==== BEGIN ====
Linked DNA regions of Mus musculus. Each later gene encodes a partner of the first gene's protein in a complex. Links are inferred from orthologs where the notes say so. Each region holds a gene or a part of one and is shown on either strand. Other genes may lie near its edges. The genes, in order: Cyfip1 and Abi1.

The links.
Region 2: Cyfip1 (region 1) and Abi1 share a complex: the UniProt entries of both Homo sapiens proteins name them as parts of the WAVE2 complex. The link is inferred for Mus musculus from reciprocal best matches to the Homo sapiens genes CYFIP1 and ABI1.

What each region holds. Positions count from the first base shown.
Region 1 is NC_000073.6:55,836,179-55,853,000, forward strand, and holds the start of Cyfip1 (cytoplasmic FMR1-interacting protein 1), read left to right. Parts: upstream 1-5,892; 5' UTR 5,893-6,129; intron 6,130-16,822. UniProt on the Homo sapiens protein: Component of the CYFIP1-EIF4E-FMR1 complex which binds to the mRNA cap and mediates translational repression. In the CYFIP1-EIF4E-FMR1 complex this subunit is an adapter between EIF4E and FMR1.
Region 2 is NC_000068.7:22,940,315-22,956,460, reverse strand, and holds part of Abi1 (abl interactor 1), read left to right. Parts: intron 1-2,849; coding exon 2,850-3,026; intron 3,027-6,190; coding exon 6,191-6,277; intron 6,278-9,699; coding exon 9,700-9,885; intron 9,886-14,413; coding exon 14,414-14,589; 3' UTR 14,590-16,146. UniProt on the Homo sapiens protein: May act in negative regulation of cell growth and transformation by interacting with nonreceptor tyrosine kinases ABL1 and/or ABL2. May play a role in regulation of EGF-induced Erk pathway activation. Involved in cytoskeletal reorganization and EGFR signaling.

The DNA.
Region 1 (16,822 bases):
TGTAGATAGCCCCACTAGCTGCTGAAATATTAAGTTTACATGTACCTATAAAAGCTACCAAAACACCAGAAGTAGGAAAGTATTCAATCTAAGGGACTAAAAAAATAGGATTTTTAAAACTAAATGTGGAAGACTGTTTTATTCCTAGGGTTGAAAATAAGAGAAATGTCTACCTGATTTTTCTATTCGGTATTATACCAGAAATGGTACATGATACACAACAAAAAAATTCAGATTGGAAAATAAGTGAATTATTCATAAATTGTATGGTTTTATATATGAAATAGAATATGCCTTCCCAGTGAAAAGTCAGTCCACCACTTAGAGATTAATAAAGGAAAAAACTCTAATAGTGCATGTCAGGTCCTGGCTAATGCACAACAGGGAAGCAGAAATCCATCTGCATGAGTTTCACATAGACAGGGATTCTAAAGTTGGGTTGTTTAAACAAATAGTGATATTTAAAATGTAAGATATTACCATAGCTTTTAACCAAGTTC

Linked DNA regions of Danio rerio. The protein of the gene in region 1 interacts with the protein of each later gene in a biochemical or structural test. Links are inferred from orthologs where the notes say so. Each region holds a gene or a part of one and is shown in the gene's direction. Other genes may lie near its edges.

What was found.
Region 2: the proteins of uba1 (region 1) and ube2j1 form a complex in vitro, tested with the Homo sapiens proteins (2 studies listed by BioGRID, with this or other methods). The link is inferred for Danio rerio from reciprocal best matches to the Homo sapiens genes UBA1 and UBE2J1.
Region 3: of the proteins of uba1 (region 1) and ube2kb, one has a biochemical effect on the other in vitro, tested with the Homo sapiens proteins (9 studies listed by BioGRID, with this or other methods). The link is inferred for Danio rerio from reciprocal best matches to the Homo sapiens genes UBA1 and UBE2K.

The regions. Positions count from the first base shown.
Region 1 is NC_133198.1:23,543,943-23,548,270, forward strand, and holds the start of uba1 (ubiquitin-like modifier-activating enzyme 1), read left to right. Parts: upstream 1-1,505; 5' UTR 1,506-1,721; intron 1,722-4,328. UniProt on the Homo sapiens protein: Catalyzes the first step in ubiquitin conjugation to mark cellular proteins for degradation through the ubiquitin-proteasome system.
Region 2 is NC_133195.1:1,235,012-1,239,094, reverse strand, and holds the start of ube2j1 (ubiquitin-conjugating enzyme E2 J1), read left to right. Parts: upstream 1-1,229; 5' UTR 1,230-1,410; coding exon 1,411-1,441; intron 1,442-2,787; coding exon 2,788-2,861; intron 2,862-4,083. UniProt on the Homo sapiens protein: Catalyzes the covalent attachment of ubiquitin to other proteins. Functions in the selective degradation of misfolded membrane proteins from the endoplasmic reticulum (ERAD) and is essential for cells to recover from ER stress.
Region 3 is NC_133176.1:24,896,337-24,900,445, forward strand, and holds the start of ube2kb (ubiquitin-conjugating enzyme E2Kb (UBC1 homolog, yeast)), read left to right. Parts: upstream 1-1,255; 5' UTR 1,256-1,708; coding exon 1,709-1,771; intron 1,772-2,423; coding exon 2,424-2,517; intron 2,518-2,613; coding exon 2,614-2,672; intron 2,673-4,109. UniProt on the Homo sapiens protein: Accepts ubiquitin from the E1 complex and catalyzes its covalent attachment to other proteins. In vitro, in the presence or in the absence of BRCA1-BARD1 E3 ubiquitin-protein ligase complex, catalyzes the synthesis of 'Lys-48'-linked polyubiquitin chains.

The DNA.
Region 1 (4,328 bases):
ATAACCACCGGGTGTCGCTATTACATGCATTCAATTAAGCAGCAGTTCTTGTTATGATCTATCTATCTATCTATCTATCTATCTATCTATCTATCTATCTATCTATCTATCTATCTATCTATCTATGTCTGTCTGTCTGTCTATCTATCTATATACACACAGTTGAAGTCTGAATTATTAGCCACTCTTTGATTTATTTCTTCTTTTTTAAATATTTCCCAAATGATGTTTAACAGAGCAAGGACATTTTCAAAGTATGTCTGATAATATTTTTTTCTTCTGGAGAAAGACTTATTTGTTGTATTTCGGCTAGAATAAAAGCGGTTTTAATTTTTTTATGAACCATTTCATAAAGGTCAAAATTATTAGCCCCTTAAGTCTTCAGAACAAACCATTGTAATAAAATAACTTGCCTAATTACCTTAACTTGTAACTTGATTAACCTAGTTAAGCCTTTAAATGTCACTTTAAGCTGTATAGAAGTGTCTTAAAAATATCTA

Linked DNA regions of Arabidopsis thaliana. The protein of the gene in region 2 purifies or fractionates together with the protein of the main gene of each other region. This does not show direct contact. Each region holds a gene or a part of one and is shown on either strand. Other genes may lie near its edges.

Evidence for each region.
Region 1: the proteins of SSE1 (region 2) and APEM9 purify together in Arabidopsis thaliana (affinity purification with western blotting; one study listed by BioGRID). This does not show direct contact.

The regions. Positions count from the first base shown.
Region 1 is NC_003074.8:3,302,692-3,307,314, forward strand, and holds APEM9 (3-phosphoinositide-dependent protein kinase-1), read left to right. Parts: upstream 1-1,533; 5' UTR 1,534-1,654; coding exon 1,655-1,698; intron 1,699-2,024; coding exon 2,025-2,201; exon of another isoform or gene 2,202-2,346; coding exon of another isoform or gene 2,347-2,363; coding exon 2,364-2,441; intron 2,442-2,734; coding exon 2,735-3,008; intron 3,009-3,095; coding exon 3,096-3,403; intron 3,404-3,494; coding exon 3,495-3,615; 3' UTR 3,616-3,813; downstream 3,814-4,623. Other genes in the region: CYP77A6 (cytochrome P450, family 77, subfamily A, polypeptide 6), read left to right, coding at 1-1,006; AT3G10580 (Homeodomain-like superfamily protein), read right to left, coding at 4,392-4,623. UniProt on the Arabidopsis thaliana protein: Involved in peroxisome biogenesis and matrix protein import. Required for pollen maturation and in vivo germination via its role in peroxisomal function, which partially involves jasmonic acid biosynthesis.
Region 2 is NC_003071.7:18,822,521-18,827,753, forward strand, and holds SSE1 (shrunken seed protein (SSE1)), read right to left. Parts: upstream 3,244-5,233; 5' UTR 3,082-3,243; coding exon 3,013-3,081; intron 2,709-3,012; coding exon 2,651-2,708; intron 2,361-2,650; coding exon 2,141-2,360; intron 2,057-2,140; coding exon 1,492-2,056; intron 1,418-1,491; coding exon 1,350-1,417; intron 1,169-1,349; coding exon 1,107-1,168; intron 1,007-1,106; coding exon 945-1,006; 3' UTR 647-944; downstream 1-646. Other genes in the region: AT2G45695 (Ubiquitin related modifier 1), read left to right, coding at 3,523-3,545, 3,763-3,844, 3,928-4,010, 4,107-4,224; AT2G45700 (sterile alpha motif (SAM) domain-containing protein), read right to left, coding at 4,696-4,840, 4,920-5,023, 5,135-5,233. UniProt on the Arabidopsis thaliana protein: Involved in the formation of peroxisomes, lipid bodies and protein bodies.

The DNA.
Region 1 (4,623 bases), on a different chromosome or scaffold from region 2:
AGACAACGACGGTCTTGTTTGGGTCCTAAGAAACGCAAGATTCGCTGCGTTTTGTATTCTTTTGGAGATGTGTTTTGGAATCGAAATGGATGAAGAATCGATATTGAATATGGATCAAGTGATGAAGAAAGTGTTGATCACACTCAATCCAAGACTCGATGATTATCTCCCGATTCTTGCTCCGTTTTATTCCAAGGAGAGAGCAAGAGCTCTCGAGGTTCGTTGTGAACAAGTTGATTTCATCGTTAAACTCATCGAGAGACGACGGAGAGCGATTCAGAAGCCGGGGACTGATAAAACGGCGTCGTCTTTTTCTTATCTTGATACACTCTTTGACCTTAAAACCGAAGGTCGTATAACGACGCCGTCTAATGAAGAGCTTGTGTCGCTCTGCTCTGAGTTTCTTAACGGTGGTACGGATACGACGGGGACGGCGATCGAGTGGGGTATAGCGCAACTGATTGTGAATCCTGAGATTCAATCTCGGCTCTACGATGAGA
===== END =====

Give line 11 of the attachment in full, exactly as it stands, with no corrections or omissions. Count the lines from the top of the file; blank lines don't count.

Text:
What was found.